to the beach and there were dark dirty looking lines in the sand? That was
marsh wrack. Marsh wrack is simply dead cordgrass from the marsh that is left
behind on the beach by the waves. The marsh wrack becomes a mesh that traps
wind-blown sand and seeds. Because of this, the marsh wrack plays a vital role
in forming new sand dunes. Plants stabilize dunes as sand continues to
accumulate. Support for the dune comes from the root network and shoots of
sea oats and other dune plants. Sea oats are a tall grass (Uniola panicolata) that
grows on the coast of the southern United States and helps hold sand dunes
together. Sea oats are highly adapted to the dune environment. Their long curly
leaves and tall oat heads trap windblown sand which quickly causes them to
become buried. (This could be sketched on the board to assist the visual
learner.) By growing vertical runners, which produce daughter plants on the
surface of the growing dune, sea oats stay ahead of the accumulating sand while
most other plants become buried and die. Sea oats are master dune builders.
Because of their vital role in building and stabilizing dunes, sea oats are
protected by law; there is a very stiff fine for picking or damaging the plants.
Erosion is a major force that affects the barrier islands. This is a process which
typically occurs at the northern end of the island. On Jekyll, that process has
increased due to the shipping channel which blocks any supply of new sand from
The beach represents one of the most dynamic environments on earth. As we
have learned the condition of the beach system depends on three elements:
wave energy, wind, and sand supply. The complex interaction and balance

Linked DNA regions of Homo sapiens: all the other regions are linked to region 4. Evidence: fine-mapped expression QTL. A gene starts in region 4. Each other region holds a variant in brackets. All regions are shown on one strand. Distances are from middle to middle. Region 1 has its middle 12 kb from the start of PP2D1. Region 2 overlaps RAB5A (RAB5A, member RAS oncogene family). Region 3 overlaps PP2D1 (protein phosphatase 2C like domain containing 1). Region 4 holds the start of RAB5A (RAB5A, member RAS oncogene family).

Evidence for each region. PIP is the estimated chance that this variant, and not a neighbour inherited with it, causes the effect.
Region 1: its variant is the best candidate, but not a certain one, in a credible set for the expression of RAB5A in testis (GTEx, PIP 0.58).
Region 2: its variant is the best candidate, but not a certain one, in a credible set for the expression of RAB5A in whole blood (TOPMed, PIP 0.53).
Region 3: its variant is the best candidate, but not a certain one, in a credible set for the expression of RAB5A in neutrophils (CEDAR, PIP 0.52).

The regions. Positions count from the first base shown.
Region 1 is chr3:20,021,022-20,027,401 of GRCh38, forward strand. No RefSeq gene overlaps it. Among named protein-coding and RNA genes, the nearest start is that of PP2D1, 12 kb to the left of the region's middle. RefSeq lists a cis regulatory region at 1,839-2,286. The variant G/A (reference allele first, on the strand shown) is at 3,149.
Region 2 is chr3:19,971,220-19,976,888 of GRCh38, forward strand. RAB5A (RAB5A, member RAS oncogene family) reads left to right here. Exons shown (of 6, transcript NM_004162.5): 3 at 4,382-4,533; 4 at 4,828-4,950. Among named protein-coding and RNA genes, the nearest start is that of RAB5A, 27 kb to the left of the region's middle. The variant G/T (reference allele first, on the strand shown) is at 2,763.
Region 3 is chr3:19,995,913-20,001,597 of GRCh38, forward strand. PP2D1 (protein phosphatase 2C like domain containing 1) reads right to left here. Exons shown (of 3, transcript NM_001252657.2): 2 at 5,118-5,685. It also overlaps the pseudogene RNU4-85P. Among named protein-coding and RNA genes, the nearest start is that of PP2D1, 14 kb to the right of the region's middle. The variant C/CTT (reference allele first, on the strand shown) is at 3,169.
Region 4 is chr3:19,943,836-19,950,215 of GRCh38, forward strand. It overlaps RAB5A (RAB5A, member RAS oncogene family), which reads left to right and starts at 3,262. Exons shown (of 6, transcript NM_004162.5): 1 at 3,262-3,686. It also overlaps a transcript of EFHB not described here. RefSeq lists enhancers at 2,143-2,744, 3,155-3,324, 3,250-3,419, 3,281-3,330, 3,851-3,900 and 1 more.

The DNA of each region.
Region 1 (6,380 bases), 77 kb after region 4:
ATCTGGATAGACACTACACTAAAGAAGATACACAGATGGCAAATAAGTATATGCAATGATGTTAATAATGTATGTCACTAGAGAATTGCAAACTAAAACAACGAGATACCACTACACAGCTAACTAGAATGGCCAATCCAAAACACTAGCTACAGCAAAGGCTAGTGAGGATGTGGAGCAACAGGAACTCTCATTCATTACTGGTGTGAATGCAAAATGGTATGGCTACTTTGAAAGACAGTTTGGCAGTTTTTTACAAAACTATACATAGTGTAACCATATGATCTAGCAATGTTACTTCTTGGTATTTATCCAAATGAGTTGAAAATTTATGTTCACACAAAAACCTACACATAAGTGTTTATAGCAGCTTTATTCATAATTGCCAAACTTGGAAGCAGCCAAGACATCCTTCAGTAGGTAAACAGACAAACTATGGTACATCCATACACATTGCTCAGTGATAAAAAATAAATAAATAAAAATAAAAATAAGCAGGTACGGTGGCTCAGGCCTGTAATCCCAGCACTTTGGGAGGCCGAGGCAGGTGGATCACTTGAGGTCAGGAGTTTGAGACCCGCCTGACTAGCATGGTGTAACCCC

among these elements determines the shape of the beach and its position.
(Provide students the observation worksheets.) I have two different beach
environments. (Display trays.) One beach has sand dunes formed and the other
does not. We are going to use this spray bottle of water and my mini fan to
represent wind and water. This will emulate the erosion process. I want you to
record you observations. (Simultaneously, have one student spray the water
and another hold the fan for 60 seconds on each tray of sand. After the
experiment, have students share their findings from their observations
The experiment we just conducted happens everyday on our beaches and
barrier islands in America.
Wrap Up/Review/Reflection :( Process-Generalize-Apply)
Now that we have studied the changing shape of the Jekyll coastline, what forces
can change the shape of other barrier islands? Who is affected by erosion?
Look at the two illustrations on the handout. (A Changing Coastline.) Can you
explain the difference in the two pictures? Is this an example of erosion or
What could be added to the coastline to prevent more erosion from happening?
1. a) Describe how dunes form.
b) Why are dunes important?
c) What holds dunes together?
2. a) Which end of barrier islands tend to erode?
b) Which end of barrier islands tend to accrete?
3. a) Which direction does a longshore current run?
b) Does the long shore current move sand from the
4. a) Define erosion.
b) Define accretion.
1. Marine Education Center & Aquarium
Natural History of the Georgia Coast
2. Sherpa Guides
The Natural Georgia Series: Barrier Islands
3. The Water Wise Curriculum – A changing Coastline p. 530
Name: ____________________ Georgia 4-H Agriscience
Date: ____________________ Barrier Island Observation Sheet
Record your observations.
Possible effects to look for:
1. What effects does the wind have on the beach without the sand
2. What effects does the water have on the beach without the sand
dunes? On the beach with the sand dunes?
3. How do the sea oats affect the beach environment?
4. What other observations can you see?